With the start of the Cold War, gossip mongers took a temporary break from reporting on president’s  sex lives, as the country rallied in its standoff with the Eastern Bloc. 

“At the height if the Cold War, undermining the commander in chief by reporting a story about his sex life would have been considered tantamount to treason,” the authors write. 

During this time frame journalists practiced what Flynt and Eisenbach call “access journalism,” the goal of which was “not to nail politicians but to win them over to get access to big scoops.”  

Only J. Edgar Hoover -- who spent 48 years as head of the Federal Bureau of Investigation as he carried on a lifelong homosexual affair with his second in command Clyde Tolson – maintained an obsessive interest in compiling the details of  the Washington elite’s sexual dalliances -- mainly to protect secure his position through eight presidents and protect his own secrets.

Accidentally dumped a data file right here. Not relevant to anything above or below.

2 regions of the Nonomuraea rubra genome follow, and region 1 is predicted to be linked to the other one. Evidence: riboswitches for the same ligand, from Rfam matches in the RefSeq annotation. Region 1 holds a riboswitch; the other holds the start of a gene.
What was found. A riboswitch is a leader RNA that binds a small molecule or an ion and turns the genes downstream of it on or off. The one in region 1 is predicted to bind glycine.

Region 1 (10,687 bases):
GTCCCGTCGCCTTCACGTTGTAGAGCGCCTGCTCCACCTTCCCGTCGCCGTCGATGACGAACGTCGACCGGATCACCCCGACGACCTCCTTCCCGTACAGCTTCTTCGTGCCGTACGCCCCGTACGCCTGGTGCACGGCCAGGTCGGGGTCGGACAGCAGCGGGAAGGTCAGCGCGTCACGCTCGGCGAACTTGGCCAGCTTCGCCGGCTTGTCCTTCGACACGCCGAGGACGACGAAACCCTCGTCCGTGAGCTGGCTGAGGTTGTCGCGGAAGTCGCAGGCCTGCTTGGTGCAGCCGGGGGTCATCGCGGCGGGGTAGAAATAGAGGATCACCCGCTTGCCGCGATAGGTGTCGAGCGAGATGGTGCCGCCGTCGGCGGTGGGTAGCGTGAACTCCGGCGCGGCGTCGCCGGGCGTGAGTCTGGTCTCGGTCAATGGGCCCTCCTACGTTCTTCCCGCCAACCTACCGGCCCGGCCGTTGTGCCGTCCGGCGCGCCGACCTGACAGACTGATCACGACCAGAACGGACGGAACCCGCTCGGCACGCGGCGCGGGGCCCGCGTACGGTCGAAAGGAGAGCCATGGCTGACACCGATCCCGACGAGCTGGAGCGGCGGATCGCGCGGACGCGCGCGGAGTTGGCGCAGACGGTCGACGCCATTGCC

Hoover had a file on Kennedy worthy of a stag film script from the time he was a 24 year-old Navy ensign sleeping with a suspected Nazi spy to the day he was killed in Dallas. Less known is that Hoover even maintained a file on his one-time wonderboy Richard Nixon dating from Nixon’s years as a private attorney in the early 1960s when the future president allegedly had a three-year affair with a suspected Chinese spy named Marianna Liu.

With the Watergate scandal, all bets were off between press and government; gone were the days of access journalism to be replaced by the “gotcha” variety -- a flavor that continues to this day.